What Kind of Authentication Methods Do You Support?
MFA is most effective when it offers flexibility to the end-users. Ask the provider about the types of authentication methods they support – these could include biometrics, mobile apps, SMS, physical hardware tokens, or others. The broader the range, the more effective security controls and better the solution will cater to diverse user preferences and situations
Each authentication method has its pros and cons, and its effectiveness can vary depending on the specific context and application.
Here’s a brief overview:
- Knowledge-Based Authentication: This includes passwords, PINs, or security questions. They are the most common form of authentication but can also be vulnerable if not used correctly (such as using weak passwords or quickly guessable security answers).
- Possession-Based Authentication: This method requires users to possess a specific device or item, like a mobile phone (authentication apps) or a hardware token (Duo security). Authentication codes can be delivered via SMS or email or generated by an app (like Google Authenticator) or physical hardware tokens. Identity management features also come into play in third-party solutions such as single sign-on OAUTH, Ping Identity, or Cisco Secure Access.
A physical hardware token can provide a high level of security but can also be inconvenient if the user loses the device or token. Configuring passwordless authentication single sign-on solutions is also possible using tokens and authenticator apps.
- Biometrics: This includes fingerprints, facial recognition, voice recognition, and other biometric data. Biometric authentication can provide high security and convenience, as they are unique to each user and always “with” the user. However, they require specialized hardware (such as a fingerprint scanner or a device with a camera), and there can be privacy concerns around the storage and use of biometric data.
Biometric factors have become much more popular in recent years because of mobile phones. It’s much easier to send mobile push notifications, SMS messages, or request a fingerprint scan from an authenticator app. Making each login attempt easier for each user’s access, and when combined with contextual factors, push notification single sign-on becomes highly secure.
- Location-Based Authentication: This method allows access based on the user’s location. This is often used in conjunction with other strategies for added security, such as IP reputation, to track suspicious user activity.
- Behavior-Based Authentication: includes keystroke dynamics, mouse movement patterns, and other behavior patterns. While these methods can provide an additional layer of security, they can also be more complex to implement and use.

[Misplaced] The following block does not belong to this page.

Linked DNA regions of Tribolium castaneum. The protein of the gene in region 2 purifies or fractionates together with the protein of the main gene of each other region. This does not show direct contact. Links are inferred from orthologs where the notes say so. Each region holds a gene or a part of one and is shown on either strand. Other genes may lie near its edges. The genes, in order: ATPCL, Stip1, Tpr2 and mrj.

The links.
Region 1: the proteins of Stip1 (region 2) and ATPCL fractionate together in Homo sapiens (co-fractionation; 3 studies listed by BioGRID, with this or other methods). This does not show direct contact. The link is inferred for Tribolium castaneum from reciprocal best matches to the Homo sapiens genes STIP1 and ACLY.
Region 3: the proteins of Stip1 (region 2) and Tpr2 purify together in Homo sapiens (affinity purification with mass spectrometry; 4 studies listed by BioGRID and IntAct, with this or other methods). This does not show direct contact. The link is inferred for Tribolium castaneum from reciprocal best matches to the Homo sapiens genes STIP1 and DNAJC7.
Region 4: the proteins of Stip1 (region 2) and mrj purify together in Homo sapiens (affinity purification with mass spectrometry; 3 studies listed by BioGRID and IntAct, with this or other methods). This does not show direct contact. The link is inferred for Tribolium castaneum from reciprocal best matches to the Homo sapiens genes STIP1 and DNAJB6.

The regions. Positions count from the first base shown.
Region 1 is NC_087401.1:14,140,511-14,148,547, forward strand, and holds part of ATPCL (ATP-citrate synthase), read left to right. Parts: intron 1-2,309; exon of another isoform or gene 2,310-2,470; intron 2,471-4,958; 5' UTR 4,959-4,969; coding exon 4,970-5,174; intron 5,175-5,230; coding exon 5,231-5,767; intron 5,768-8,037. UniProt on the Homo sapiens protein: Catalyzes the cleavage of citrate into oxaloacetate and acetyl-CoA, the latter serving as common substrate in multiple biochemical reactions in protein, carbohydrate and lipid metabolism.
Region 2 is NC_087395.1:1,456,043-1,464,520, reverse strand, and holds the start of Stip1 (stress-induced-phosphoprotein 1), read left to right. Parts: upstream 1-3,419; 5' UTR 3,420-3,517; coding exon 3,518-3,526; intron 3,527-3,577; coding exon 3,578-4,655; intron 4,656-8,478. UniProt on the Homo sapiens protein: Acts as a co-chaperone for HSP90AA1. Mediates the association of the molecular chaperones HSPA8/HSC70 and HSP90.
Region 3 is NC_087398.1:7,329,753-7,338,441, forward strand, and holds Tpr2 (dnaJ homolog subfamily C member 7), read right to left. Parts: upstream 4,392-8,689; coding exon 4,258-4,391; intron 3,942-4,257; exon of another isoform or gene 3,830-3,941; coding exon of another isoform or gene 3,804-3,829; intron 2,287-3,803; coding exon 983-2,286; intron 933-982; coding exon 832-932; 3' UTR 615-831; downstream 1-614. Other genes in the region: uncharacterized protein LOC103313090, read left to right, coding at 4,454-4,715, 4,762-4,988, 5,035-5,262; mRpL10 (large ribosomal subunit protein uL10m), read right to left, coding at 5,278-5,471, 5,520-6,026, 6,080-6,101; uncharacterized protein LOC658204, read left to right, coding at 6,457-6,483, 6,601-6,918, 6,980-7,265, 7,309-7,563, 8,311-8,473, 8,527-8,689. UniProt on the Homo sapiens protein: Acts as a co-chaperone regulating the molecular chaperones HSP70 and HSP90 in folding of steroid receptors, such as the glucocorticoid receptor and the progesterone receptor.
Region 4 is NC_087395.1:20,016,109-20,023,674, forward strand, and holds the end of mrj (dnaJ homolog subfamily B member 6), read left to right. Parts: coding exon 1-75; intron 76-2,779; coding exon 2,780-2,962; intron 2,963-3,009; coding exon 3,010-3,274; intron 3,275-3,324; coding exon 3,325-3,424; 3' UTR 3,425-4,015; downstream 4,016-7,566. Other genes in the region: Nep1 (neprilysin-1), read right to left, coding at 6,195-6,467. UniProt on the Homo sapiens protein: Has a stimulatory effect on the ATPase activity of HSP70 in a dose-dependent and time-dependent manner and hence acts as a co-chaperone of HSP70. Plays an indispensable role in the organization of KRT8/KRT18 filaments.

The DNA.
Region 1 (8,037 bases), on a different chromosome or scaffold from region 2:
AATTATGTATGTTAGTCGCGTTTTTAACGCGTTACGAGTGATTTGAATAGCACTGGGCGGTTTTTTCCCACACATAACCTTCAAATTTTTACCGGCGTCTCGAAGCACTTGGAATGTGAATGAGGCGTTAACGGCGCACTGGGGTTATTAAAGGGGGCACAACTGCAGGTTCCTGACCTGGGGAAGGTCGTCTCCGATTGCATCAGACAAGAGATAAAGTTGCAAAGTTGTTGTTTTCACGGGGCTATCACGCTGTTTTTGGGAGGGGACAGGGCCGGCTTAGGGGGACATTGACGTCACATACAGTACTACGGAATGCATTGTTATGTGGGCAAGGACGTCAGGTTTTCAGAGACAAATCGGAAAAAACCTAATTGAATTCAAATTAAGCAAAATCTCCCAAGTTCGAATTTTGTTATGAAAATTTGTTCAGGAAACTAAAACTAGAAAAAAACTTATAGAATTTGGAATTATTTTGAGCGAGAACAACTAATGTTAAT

- Risk-Based Authentication: is a dynamic method of verifying a user’s identity, providing additional layers of security when needed. This approach considers the risk associated with a particular user action and then adjusts the level of authentication required based on that perceived risk. For instance, a user attempting to access a system from a familiar location might only need a password. If you use PayPal, you will have probably witnessed this type of adaptive authentication.
How Do You Handle User Enrollment and Recovery Processes?
A smooth user experience is critical for the success of an MFA implementation. Ask about the provider’s processes for using authentication policies enrolling new users, using authentication requirements, and handling account recovery in case a user loses physical access to their account.
A good MFA service provider will balance security with usability, making these processes as smooth as possible.
- User Enrollment: The user enrollment process is the first interaction a user has with the MFA system, and a positive initial experience can set the tone for subsequent interactions. This process should be simple, intuitive, and secure. Ask the provider if they offer step-by-step guides, user-friendly interfaces, and options to choose from multiple authentication factors according to the user’s preference. Understanding how the provider deals with bulk enrollments can be helpful, especially for larger organizations.
- Account Recovery: In instances where a user loses access to an authentication factor (for example, if they lose their phone where the authentication app is installed), the account recovery process comes into play. The process should be secure enough to prevent unauthorized account access but also user-friendly to minimize downtime. It would help if you inquired about the methods available for account recovery. This could be via email, secondary phone numbers, security questions, or even biometrics. Importantly, ask about the safeguards in place to verify the user’s identity during the recovery process, as this stage can be an attractive target for attackers.